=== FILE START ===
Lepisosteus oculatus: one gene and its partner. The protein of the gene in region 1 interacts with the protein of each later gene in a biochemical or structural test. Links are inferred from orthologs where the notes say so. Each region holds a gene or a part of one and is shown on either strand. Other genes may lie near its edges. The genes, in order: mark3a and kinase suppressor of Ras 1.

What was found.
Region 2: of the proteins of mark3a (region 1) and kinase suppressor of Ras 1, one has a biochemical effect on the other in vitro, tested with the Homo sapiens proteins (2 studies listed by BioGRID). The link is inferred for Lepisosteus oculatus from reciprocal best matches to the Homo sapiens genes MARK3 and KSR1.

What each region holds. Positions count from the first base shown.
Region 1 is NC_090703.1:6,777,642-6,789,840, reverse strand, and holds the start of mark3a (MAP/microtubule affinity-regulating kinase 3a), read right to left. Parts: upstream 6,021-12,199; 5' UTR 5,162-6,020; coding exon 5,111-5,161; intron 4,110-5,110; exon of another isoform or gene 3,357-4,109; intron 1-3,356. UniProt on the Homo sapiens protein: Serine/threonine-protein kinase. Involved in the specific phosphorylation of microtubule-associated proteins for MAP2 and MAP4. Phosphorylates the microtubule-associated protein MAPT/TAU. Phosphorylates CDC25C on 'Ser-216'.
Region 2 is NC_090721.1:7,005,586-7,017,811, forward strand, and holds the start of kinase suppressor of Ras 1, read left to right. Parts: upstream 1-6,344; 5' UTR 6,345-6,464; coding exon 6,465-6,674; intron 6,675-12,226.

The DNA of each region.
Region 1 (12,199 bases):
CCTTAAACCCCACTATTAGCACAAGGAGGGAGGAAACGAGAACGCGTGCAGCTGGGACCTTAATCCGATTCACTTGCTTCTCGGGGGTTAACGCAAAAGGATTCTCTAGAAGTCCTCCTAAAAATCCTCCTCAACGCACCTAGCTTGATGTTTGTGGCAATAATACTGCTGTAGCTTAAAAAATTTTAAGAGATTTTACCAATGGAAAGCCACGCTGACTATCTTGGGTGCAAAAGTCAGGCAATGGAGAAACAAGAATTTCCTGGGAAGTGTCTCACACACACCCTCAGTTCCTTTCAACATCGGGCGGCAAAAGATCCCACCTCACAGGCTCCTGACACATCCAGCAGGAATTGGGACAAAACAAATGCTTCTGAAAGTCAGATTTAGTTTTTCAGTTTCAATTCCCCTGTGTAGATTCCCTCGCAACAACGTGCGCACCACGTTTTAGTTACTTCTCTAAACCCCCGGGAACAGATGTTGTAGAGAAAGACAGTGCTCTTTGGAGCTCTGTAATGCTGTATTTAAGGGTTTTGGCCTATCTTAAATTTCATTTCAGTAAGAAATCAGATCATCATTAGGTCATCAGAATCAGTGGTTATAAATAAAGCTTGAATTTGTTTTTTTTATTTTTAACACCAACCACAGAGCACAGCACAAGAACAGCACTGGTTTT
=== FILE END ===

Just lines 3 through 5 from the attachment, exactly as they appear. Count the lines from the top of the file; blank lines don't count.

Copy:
Region 2: of the proteins of mark3a (region 1) and kinase suppressor of Ras 1, one has a biochemical effect on the other in vitro, tested with the Homo sapiens proteins (2 studies listed by BioGRID). The link is inferred for Lepisosteus oculatus from reciprocal best matches to the Homo sapiens genes MARK3 and KSR1.

What each region holds. Positions count from the first base shown.
Region 1 is NC_090703.1:6,777,642-6,789,840, reverse strand, and holds the start of mark3a (MAP/microtubule affinity-regulating kinase 3a), read right to left. Parts: upstream 6,021-12,199; 5' UTR 5,162-6,020; coding exon 5,111-5,161; intron 4,110-5,110; exon of another isoform or gene 3,357-4,109; intron 1-3,356. UniProt on the Homo sapiens protein: Serine/threonine-protein kinase. Involved in the specific phosphorylation of microtubule-associated proteins for MAP2 and MAP4. Phosphorylates the microtubule-associated protein MAPT/TAU. Phosphorylates CDC25C on 'Ser-216'.